Even if you don’t plan on releasing new music any time soon, this is a good time to make sure your business is in order. And if you don’t know much about the business side of music, what better time than now to learn more?

5. Open yourself up to remote collaborations.

I’ve just released a new song this week with a producer from Albania. I’ve never met him in person: we’ve only been in contact online. I liked the demo he sent me as well as his previous work, and we came to an agreement before embarking on the project, so I thought, why not give it a shot? Happy to report that the release campaign has been going well so far: our song got picked up by EDM label, Magic Records, and landed on Spotify’s New Music Friday Turkey playlist!               

If you’re a singer-songwriter and can record your vocals at home, there’s no reason why you shouldn’t seek opportunities to collaborate with producers and songwriters remotely. In fact, why not email artists you look up to as well? You’ve got nothing to lose.       

6. Learn a new skill you can utilize for your artist project.       

If you’re an EDM producer, you can teach yourself how to make audio visualizers in Adobe After Effects. If you’re a performer who’s not great at doing her own makeup like me, this is a good time to practice and watch YouTube tutorials to see how other artists do it. And you don’t have to rent Photoshop to design visual content for your project: there are so many user friendly mobile apps you can use, most of which you can download for free!                   

7. Get in shape physically, mentally and emotionally.           

Those who reap the benefits of meditation and therapy, and those who work out a lot have one thing in common: they preach what they practice- and for good reason!           

If you don’t push yourself to stay active physically, engaged mentally, and in touch emotionally, you’ll inevitably feel more trapped and defeated. It’s easy to lose the motivation to focus on such things now, but there is an end in sight to this quarantine. When it’s time to go out and be social again, the will to do so may not come naturally if you don’t make an effort to be content now.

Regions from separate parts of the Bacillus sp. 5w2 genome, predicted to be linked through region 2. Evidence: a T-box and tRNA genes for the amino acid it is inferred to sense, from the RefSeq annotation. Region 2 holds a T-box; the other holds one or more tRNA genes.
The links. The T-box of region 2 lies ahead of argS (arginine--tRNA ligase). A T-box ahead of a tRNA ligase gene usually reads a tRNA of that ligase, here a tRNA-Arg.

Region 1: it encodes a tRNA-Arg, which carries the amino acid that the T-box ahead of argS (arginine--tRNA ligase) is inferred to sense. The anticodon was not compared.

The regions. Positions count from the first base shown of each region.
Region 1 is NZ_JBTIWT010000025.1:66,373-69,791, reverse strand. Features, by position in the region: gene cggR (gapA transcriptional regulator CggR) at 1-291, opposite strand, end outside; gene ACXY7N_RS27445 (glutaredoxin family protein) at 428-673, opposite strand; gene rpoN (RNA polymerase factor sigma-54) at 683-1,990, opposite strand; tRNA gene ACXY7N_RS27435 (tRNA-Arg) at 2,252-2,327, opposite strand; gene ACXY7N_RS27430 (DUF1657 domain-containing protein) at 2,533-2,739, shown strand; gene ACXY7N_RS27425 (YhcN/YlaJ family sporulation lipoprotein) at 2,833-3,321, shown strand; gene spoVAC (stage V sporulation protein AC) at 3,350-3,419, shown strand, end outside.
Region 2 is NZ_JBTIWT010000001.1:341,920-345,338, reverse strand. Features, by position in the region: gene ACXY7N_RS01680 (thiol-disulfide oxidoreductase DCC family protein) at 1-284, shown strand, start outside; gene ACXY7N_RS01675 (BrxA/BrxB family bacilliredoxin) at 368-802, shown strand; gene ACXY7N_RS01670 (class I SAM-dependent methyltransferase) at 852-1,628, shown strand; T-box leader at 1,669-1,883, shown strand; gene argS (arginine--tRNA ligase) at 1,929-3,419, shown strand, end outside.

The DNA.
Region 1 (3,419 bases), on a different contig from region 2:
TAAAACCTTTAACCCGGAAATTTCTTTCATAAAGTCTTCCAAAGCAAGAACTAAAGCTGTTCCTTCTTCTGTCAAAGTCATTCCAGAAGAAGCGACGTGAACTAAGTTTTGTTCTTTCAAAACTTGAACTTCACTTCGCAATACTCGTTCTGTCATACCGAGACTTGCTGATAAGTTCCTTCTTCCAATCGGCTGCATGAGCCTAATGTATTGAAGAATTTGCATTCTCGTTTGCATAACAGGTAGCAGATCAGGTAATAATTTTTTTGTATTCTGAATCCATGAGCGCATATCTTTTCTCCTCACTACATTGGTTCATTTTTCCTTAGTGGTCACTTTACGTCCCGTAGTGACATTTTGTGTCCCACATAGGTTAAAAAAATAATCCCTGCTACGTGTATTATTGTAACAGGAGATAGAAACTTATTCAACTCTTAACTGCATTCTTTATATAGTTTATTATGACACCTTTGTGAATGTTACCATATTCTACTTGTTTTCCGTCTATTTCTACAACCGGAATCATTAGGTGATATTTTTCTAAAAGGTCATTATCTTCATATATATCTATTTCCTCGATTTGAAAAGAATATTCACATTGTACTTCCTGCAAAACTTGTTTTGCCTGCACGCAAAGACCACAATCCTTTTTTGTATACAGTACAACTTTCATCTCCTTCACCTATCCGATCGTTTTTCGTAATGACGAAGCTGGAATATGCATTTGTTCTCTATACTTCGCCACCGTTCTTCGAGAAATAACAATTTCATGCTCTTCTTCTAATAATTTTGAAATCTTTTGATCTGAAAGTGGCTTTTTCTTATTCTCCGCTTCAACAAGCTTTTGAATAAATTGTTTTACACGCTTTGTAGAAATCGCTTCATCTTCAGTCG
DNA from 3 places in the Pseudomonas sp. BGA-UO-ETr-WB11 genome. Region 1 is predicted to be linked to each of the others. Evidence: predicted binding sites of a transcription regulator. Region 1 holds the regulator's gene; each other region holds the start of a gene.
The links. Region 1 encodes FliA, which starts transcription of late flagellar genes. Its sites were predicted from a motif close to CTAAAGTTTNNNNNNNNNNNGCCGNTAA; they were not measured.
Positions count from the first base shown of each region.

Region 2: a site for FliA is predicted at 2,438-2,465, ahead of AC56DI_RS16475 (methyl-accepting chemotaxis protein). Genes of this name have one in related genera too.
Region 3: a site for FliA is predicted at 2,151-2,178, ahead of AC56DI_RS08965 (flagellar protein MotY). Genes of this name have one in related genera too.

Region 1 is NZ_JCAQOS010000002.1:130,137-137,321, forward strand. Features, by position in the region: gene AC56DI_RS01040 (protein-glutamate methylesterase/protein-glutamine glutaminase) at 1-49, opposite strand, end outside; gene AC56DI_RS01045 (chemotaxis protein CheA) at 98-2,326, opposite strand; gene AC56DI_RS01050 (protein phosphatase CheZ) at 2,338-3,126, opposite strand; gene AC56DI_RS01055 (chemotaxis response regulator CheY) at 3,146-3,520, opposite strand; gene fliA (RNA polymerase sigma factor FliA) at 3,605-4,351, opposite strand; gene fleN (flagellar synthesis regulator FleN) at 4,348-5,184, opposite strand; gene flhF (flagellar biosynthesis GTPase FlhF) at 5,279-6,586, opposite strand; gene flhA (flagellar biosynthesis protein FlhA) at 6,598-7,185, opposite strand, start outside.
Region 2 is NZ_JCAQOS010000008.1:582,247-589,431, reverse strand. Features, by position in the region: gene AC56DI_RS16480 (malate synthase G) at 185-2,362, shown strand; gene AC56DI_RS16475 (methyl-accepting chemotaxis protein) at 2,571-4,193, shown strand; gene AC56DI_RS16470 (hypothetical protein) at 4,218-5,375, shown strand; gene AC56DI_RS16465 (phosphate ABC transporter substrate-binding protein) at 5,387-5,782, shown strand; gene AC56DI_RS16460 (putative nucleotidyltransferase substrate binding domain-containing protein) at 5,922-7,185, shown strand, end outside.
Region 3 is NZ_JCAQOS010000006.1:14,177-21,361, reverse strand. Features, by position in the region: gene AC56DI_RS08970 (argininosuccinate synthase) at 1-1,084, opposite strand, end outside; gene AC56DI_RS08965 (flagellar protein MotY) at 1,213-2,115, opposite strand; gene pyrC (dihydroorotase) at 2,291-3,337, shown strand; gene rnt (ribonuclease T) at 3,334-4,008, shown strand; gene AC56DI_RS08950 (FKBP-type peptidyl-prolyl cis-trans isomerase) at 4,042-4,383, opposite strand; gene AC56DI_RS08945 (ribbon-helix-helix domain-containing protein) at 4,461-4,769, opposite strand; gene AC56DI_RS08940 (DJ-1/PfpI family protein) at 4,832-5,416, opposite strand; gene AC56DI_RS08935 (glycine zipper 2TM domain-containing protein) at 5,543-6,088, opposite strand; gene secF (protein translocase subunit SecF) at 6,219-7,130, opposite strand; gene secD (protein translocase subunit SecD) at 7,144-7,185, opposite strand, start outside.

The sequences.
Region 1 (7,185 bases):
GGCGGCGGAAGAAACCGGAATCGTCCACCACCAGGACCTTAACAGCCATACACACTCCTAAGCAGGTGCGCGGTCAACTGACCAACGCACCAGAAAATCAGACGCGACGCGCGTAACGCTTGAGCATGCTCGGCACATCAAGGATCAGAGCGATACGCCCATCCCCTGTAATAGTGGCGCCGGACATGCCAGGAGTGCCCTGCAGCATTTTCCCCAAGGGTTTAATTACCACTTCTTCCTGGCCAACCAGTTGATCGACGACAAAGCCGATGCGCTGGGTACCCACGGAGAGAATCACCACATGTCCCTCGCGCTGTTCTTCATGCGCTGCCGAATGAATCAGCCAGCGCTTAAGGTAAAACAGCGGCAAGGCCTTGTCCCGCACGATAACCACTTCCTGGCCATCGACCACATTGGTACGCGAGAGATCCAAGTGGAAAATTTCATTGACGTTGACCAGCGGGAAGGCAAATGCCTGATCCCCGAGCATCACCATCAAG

A lot of musicians ignore the fact that the sheer act of leaving the house and living life on the outside is one of the main things that feeds creativity. This is why it’s so important to fill that void now as best as we can. You can’t go to the gym, but you can exercise at home. You can’t go to a happy hour with friends, but you can host one on Zoom. You might think you don’t have a lot say, but maybe you just need to write down your thoughts to help them come out.       

Believe it or not, all of these factors may alter the way you feel about your music, too. If you’re experiencing a lot of mood swings and struggling to get excited about your day in the morning, it’s probably time to make a change. If that change is a new healthy habit, you’ll hit two birds with one stone. As a live performer, you’ll be grateful that you stayed in shape during quarantine. As a songwriter, you’ll be glad you pushed yourself to write your thoughts down even when you didn’t think you could.   

It’s important to survive this period not just physically and financially, but also psychologically. However, being kinder to ourselves doesn’t mean that we should stop striving for betterment altogether. Self-induced challenges trigger a different part in our brains than the ones life puts in our way. They lead to more self-confidence, which begets motivation. If you catch yourself retracting because you think the last thing you need when everything is so hard already is yet another challenge, ask yourself this: can you really achieve self-fulfillment in any other way?

SIRMA is an independent singer, songwriter and producer. She’s the creator of the Modern Pop Vocal Production course on Soundfly and has a degree from Berklee College of Music.